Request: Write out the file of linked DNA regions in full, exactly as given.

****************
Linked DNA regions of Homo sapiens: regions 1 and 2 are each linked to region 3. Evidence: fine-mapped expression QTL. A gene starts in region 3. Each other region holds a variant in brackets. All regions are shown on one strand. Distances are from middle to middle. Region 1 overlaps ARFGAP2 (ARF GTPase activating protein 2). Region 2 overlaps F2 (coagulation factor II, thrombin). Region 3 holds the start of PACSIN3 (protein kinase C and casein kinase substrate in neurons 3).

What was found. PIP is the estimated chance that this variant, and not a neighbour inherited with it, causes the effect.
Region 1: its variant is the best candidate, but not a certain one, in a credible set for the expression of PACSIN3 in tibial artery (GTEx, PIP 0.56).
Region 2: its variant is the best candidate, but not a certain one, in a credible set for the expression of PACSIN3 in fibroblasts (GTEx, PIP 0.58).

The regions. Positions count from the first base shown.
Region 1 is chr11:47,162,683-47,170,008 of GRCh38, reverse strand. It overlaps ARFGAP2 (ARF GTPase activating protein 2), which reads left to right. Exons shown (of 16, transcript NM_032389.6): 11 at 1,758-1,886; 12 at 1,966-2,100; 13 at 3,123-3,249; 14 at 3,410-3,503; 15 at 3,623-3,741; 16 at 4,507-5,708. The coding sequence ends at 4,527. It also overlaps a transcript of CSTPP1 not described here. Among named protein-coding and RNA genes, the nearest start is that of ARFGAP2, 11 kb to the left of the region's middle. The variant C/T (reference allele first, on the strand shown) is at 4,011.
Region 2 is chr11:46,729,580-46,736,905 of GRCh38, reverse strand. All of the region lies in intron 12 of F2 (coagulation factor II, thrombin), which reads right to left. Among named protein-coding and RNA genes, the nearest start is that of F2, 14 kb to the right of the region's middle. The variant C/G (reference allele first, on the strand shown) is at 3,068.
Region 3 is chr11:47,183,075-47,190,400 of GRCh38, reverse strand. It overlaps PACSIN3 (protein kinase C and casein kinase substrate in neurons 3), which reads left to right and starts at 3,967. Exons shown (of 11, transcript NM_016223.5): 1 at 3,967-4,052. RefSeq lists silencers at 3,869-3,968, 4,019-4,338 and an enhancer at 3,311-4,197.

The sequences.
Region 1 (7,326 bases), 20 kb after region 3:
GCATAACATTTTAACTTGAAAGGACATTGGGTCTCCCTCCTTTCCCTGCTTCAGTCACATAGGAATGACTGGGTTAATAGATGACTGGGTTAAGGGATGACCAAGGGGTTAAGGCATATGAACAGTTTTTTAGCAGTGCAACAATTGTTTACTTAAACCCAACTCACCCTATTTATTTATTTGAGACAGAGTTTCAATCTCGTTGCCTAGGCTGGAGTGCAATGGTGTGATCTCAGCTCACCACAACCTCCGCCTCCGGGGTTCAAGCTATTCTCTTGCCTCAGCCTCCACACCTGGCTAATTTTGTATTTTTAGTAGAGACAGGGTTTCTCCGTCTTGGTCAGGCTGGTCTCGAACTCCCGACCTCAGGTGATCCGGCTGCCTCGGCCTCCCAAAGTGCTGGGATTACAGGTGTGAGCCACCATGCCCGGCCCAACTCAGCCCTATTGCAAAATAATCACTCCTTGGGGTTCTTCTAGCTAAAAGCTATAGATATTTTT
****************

Linked DNA regions of Homo sapiens: regions 1 and 2 are each linked to region 3. Evidence: fine-mapped expression QTL. A gene starts in region 3. Each other region holds a variant in brackets. All regions are shown on one strand. Distances are from middle to middle. Region 1 overlaps ARFGAP2 (ARF GTPase activating protein 2). Region 2 overlaps F2 (coagulation factor II, thrombin). Region 3 holds the start of PACSIN3 (protein kinase C and casein kinase substrate in neurons 3).

What was found. PIP is the estimated chance that this variant, and not a neighbour inherited with it, causes the effect.
Region 1: its variant is the best candidate, but not a certain one, in a credible set for the expression of PACSIN3 in tibial artery (GTEx, PIP 0.56).
Region 2: its variant is the best candidate, but not a certain one, in a credible set for the expression of PACSIN3 in fibroblasts (GTEx, PIP 0.58).

The regions. Positions count from the first base shown.
Region 1 is chr11:47,162,683-47,170,008 of GRCh38, reverse strand. It overlaps ARFGAP2 (ARF GTPase activating protein 2), which reads left to right. Exons shown (of 16, transcript NM_032389.6): 11 at 1,758-1,886; 12 at 1,966-2,100; 13 at 3,123-3,249; 14 at 3,410-3,503; 15 at 3,623-3,741; 16 at 4,507-5,708. The coding sequence ends at 4,527. It also overlaps a transcript of CSTPP1 not described here. Among named protein-coding and RNA genes, the nearest start is that of ARFGAP2, 11 kb to the left of the region's middle. The variant C/T (reference allele first, on the strand shown) is at 4,011.
Region 2 is chr11:46,729,580-46,736,905 of GRCh38, reverse strand. All of the region lies in intron 12 of F2 (coagulation factor II, thrombin), which reads right to left. Among named protein-coding and RNA genes, the nearest start is that of F2, 14 kb to the right of the region's middle. The variant C/G (reference allele first, on the strand shown) is at 3,068.
Region 3 is chr11:47,183,075-47,190,400 of GRCh38, reverse strand. It overlaps PACSIN3 (protein kinase C and casein kinase substrate in neurons 3), which reads left to right and starts at 3,967. Exons shown (of 11, transcript NM_016223.5): 1 at 3,967-4,052. RefSeq lists silencers at 3,869-3,968, 4,019-4,338 and an enhancer at 3,311-4,197.

The sequences.
Region 1 (7,326 bases), 20 kb after region 3:
GCATAACATTTTAACTTGAAAGGACATTGGGTCTCCCTCCTTTCCCTGCTTCAGTCACATAGGAATGACTGGGTTAATAGATGACTGGGTTAAGGGATGACCAAGGGGTTAAGGCATATGAACAGTTTTTTAGCAGTGCAACAATTGTTTACTTAAACCCAACTCACCCTATTTATTTATTTGAGACAGAGTTTCAATCTCGTTGCCTAGGCTGGAGTGCAATGGTGTGATCTCAGCTCACCACAACCTCCGCCTCCGGGGTTCAAGCTATTCTCTTGCCTCAGCCTCCACACCTGGCTAATTTTGTATTTTTAGTAGAGACAGGGTTTCTCCGTCTTGGTCAGGCTGGTCTCGAACTCCCGACCTCAGGTGATCCGGCTGCCTCGGCCTCCCAAAGTGCTGGGATTACAGGTGTGAGCCACCATGCCCGGCCCAACTCAGCCCTATTGCAAAATAATCACTCCTTGGGGTTCTTCTAGCTAAAAGCTATAGATATTTTT